Did you ever watch an episode of CHiPs and think 'Man, I wish they made a movie about these guys?' Yeah, me neither. But if you did, 1953's Code Two might be just the movie for you except without Erik Estrada, way too tight biker pants, and police seducing women every chance they get. Almost serving as a public service announcement about how cool it is to be a motorcycle cop, Code Two has its moments in a quick 69-minute running time.
Made with a relatively unknown cast and with a smallish budget, 'Code' benefits from some cool on-location shooting in Los Angeles and the surrounding area which gives a nice window into 1950s California. Add on top of that some even cooler footage of vintage motorcycles whipping around the city, and you've basically got this movie with a ham-fisted storyline thrown in for good measure. Let's face it, what's a motorcycle cop movie without some ridiculous crime to solve?
Heading into the police academy, three officers-to-be dream of one day being motorcycle cops. First, there's Chuck O'Flair (Ralph Meeker), a cocky, fun-loving SOB who wants to prove he's the best. Second, there is Harry Whenlon (Jeff Richards), the boring All-American guy devoid of all personality. Last is Russ Hartley (Robert Horton), a husband looking to provide for his young family. But if these three crazy kids want to be motorcycle cops, first they've got to get through Jumbo Culdane (Keenan Wynn), the tough as nails veteran instructor who will throw everything in the book at them so they're ready for their jobs. Even if they do pass, they've got the extremely dangerous job of patrolling the streets ahead of them.
Nothing from that storyline isn't straight out of the movie script cookie cutter formula maker. Really, the plot is probably the last thing you'd look for in a movie like that. 'Code' at its best is with the trainees going through their equivalent of boot camp to get onto the LAPD and then their bike training to become motorcycle cops. There's some great footage of these training sequences with much of the cast -- especially Meeker and Wynn -- looking like they did much of their own riding whenever possible.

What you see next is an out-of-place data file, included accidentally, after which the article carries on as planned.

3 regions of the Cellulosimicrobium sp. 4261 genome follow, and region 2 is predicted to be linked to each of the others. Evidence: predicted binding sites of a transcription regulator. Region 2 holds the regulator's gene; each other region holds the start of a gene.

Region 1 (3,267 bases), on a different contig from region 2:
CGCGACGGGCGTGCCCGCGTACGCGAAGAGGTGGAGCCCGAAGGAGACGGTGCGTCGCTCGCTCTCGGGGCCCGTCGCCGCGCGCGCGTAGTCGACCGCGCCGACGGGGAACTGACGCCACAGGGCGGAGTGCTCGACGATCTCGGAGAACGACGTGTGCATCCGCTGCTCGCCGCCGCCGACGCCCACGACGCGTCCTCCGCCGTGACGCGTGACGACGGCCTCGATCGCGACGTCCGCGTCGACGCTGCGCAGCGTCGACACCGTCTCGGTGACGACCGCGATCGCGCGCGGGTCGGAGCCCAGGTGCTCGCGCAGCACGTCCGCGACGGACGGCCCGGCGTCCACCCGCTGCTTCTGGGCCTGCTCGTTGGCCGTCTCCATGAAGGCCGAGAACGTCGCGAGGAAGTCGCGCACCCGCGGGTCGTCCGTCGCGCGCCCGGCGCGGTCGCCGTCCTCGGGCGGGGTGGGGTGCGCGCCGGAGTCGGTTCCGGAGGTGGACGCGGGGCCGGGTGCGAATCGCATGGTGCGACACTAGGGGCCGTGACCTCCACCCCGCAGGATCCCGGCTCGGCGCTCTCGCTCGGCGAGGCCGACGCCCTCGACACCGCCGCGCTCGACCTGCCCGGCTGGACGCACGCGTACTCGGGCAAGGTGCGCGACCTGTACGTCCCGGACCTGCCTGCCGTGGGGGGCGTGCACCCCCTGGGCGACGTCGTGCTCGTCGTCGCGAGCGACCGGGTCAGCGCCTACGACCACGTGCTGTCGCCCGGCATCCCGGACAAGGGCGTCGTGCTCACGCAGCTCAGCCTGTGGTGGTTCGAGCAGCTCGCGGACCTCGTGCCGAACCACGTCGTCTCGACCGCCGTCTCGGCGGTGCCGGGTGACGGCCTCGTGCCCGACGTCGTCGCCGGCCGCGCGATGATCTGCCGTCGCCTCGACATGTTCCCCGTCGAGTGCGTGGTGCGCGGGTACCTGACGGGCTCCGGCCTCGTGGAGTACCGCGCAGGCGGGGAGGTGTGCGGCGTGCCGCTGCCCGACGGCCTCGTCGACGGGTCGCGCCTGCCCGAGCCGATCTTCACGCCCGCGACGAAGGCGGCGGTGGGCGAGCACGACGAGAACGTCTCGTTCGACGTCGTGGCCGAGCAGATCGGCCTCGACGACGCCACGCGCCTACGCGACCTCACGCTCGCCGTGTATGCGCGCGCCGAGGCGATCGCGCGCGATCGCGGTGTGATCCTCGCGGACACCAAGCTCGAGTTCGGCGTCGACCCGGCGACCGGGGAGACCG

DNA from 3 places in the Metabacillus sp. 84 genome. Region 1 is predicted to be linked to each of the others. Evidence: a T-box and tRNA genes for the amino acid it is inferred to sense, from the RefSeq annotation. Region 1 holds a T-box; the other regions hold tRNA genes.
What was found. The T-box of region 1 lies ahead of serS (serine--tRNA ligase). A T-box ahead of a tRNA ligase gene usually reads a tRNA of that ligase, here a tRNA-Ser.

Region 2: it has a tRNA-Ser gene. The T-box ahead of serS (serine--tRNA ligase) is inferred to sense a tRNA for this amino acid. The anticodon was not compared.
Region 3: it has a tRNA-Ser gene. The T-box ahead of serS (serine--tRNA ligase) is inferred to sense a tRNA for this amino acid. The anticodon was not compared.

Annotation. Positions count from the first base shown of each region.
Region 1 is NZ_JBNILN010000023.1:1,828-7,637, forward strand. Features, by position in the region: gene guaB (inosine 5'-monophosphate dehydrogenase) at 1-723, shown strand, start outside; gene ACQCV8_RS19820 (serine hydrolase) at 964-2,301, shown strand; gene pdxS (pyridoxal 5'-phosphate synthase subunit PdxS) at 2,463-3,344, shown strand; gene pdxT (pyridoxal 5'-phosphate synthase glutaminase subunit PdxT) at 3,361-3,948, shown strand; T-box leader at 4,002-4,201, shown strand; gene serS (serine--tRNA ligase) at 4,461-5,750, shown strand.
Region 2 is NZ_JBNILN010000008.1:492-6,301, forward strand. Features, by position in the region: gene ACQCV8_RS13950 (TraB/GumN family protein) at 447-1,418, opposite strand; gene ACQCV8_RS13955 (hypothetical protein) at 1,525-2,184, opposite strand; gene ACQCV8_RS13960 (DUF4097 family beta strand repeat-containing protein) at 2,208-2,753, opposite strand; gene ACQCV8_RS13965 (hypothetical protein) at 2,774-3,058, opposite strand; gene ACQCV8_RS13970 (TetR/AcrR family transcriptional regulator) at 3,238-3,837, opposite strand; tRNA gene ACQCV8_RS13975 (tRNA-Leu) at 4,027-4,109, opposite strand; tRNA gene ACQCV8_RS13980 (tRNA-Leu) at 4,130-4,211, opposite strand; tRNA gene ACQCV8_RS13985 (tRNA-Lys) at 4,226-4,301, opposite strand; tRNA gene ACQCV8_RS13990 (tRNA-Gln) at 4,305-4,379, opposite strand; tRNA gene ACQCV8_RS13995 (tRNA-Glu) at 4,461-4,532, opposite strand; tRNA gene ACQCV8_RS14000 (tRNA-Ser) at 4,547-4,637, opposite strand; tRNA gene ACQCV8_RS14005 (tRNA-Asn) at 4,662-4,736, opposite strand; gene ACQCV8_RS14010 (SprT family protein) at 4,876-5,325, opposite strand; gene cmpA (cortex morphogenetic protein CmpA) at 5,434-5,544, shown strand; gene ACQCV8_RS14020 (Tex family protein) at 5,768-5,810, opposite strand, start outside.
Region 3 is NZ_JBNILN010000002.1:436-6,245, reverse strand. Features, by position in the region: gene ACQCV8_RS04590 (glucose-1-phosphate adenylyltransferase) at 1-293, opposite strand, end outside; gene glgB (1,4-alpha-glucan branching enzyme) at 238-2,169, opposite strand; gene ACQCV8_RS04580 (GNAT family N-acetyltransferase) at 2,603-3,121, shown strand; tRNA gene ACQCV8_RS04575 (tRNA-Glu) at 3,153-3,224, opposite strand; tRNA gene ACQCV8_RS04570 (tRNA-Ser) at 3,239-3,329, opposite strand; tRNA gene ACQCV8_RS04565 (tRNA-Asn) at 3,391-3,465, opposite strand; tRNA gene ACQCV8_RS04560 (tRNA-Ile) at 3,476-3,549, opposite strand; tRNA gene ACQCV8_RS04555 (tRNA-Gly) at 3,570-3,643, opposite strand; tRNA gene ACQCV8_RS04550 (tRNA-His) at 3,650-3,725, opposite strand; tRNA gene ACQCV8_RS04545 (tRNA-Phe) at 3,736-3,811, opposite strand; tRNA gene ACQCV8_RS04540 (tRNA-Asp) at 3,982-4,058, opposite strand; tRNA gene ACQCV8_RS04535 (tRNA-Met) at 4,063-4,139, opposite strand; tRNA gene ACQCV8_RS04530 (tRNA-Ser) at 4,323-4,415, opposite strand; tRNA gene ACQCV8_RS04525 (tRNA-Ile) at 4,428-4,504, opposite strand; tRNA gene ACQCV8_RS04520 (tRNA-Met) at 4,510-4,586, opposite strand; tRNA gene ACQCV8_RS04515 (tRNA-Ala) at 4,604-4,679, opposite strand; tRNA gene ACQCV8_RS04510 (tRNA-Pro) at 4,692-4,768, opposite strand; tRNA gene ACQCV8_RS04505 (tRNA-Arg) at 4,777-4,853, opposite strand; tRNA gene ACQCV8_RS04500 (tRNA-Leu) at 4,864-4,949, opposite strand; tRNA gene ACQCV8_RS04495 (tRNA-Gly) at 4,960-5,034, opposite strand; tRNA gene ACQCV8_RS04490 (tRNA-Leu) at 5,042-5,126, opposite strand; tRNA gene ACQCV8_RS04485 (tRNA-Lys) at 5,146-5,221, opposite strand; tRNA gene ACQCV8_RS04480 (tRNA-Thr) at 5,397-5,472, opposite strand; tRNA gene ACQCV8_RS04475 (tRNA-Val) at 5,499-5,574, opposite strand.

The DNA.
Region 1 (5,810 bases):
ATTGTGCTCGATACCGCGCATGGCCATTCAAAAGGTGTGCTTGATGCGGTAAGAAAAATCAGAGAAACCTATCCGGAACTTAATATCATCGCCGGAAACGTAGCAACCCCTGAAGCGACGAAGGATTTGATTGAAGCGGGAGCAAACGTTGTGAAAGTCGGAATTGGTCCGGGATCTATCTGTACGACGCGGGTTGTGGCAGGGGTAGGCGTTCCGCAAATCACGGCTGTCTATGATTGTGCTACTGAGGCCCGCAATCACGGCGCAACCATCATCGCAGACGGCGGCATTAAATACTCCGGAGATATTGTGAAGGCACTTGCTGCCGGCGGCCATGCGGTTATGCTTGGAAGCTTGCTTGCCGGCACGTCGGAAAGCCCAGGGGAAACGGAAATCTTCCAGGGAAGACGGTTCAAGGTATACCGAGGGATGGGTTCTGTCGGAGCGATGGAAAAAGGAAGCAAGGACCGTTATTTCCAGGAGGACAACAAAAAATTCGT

The cast is nothing special with the only characters of interest being Meeker's cocky Chuck and Wynn's tough as nails Jumbo. The All-American boy is about as cardboard as possible, and the family man cop tries to hide his job from his wife who worries about him. Thankfully, not too much time is devoted to either of them. Meeker does what he does best, play an a-hole, and while he's not particularly likable, he's at least interesting. Wynn looks to be enjoying himself the most as Jumbo -- think the police equivalent of a foul-mouthed (for the 50s at least) of a Marine drill sergeant.
The already mentioned ridiculous crime that has to be solved is a doozy. SPOILERS During a routine traffic stop, Harry gets knocked out and run over by a cattle truck (William Campbell is the killer), but little evidence other than a tire track is left behind to provide clues. Meeker's Chuck ends up breaking the case which even now having finished the movie makes me shake my head. In 1952 Los Angeles, some criminal organization is rustling cattle, transporting them in trucks, slaughtering them and butchering the meat, and apparently running some sort of illegal deli. Chuck tracks them down and gets in a shootout with a lot of nameless henchmen just waiting to get knocked off.
A completely forgettable movie but at least its entertaining. Also watch for a young uncredited Chuck Connors in just his fourth movie, making a quick appearance as a sheriff's deputy. Probably worthwhile for motorheads and for a nostalgic look at 1950s Los Angeles.
Code Two <----TCM trailer (1952): ** 1/2 /****